John Tory Officially Resigns As Mayor Right After Passing A Massive Toronto Tax Increase

Homeowners will be paying a lot more in 2023.

John Tory speaking at a press conference.

John Tory speaking at a press conference.

John Tory has officially submitted his resignation as Mayor of Toronto and word of that decision came down moments after he approved one of the largest Toronto property tax increases in years.

The 68-year-old is now set to step aside as mayor one week after coming clean about his affair with a 31-year-old staffer during the pandemic despite support from some allies, like Ontario Premier Doug Ford, to stay on.

"The resignation specified that the Mayor’s final day in office will be Friday, February 17 at 5 p.m," reads a press release from the City of Toronto. "The Clerk is continuing to work with the City Manager and the Office of Deputy Mayor Jennifer McKelvie (Scarborough-Rouge Park) on next steps."

As Tory helps to ensure a smooth transition in the wake of his personal scandal and abrupt resignation, he leaves his position having just imposed a massive tax increase for Toronto residents.

Councillors were stuck inside Toronto City Hall practically all day Wednesday in a long meeting to debate the Toronto 2023 budget, which had been interrupted several times by people protesting against Tory and calling for him to be removed from his position as mayor.

In the end, the budget was passed late Wednesday evening, which included a total of $16.1 billion in spending.

The money will go towards a variety of city services, including $2 billion, "to build and protect vital housing," an increase of $53 million to the operating subsidy to the TTC which now totals nearly $1 billion, with promises to clean busier streetcar routes and keep fare increases capped at 10 cents per ride.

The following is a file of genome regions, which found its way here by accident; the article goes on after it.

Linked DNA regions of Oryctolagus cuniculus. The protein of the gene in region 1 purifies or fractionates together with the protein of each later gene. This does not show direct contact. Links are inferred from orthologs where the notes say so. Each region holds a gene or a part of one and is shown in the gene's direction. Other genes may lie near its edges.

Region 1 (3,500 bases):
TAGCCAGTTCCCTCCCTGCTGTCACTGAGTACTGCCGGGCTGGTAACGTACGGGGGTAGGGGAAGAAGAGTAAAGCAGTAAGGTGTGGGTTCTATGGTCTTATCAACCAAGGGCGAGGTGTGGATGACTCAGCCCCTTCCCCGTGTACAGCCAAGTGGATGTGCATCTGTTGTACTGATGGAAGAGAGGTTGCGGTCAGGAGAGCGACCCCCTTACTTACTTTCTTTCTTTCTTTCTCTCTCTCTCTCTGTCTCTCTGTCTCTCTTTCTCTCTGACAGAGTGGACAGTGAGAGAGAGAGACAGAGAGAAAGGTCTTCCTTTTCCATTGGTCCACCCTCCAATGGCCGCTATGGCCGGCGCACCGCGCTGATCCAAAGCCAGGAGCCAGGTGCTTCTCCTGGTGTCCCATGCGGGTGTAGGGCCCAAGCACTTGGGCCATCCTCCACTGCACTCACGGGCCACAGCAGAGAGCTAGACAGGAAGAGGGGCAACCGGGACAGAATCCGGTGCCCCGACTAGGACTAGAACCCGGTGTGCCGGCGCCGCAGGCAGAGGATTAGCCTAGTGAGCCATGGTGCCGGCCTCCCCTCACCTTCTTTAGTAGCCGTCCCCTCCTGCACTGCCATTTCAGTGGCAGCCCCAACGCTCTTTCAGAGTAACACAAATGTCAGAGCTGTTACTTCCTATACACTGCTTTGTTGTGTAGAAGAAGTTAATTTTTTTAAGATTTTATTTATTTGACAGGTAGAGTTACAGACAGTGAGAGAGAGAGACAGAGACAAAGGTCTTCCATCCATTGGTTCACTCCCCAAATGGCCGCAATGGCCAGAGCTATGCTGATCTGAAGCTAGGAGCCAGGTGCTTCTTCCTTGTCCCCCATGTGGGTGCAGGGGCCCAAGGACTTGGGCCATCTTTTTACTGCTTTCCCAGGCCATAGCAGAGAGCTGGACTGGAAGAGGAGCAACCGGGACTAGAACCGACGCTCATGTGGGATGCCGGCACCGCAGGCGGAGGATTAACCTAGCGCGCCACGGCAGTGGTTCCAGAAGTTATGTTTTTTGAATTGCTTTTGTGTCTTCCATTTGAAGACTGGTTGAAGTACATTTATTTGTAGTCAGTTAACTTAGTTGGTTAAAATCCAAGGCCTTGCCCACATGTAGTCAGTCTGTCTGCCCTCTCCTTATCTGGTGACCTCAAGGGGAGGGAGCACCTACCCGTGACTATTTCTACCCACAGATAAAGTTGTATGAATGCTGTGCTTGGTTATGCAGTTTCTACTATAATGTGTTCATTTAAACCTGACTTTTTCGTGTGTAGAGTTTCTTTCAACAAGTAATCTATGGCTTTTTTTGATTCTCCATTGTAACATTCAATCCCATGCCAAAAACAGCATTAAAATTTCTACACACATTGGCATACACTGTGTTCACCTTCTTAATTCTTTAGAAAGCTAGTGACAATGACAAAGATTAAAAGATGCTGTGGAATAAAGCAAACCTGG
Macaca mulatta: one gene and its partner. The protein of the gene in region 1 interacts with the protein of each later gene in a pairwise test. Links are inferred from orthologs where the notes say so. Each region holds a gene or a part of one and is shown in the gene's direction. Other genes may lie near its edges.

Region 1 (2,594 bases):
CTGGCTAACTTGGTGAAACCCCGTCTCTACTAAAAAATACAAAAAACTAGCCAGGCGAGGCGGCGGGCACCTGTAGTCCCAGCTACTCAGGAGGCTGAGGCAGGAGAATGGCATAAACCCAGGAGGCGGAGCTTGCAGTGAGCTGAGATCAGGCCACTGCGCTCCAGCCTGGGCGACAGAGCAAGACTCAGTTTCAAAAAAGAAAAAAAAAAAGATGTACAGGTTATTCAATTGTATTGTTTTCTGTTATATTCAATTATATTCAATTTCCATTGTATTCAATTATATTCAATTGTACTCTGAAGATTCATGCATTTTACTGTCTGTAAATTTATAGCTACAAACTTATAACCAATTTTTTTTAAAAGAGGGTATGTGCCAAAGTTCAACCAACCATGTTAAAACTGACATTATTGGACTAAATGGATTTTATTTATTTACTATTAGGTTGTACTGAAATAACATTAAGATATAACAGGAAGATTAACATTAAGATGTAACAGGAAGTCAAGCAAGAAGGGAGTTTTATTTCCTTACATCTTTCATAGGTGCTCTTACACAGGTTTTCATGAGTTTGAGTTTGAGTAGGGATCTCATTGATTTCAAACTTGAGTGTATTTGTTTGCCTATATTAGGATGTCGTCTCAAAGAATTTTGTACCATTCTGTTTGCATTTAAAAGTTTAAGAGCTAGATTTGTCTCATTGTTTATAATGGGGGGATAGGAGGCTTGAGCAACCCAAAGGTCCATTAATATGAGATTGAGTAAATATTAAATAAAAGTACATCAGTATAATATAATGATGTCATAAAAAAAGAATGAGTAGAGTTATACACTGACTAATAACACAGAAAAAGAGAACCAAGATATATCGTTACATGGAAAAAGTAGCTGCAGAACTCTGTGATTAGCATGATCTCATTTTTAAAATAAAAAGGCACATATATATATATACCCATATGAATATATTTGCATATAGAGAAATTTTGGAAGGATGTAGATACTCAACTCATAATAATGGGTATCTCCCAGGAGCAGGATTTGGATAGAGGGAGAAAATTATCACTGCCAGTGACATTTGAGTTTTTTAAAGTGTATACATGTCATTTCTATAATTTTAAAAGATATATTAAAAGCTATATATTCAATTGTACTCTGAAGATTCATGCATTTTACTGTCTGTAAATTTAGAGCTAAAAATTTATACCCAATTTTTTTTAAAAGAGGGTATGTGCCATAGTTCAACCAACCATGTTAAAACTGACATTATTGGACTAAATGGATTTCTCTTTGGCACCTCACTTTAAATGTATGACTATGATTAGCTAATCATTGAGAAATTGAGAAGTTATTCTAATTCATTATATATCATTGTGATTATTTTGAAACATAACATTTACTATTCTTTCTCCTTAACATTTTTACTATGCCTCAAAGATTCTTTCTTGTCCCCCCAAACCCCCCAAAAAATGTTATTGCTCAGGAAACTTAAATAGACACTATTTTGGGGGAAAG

There was also a huge amount of money spent on emergency services to hire 200 new Toronto Police officers and 200 new Toronto firefighters, and even $2.86 million spent on keeping seasonal washroom and drinking fountains in parks open earlier in the spring and later in the fall.

What all of this adds up to is a residential property tax increase of 5.5% for Toronto residents.

That means homeowners will have to pay an average of $183 more in taxes for 2023.

On top of that, homeowners will have to pay an additional $50 in 2023 because of a 1.5% increase to the City Building Levy, which helps to fund transit and housing in Toronto.

According to the CBC, all of this adds up t the largest tax increase for Toronto in decades.

In a tweet moments after the 2023 budget was passed, Toronto councillor Brad Bradford referred to the last few days as a week of "turmoil" for the city.

"Tonight is a reminder that in working together & sharing different perspectives, we can get things done for Toronto," Bradford said.

Stuart McGinn
Stuart McGinn is an Editor for Narcity Media and focuses mainly on covering major provincial and local news stories across the province. Stuart is from Ottawa and is now based in Toronto.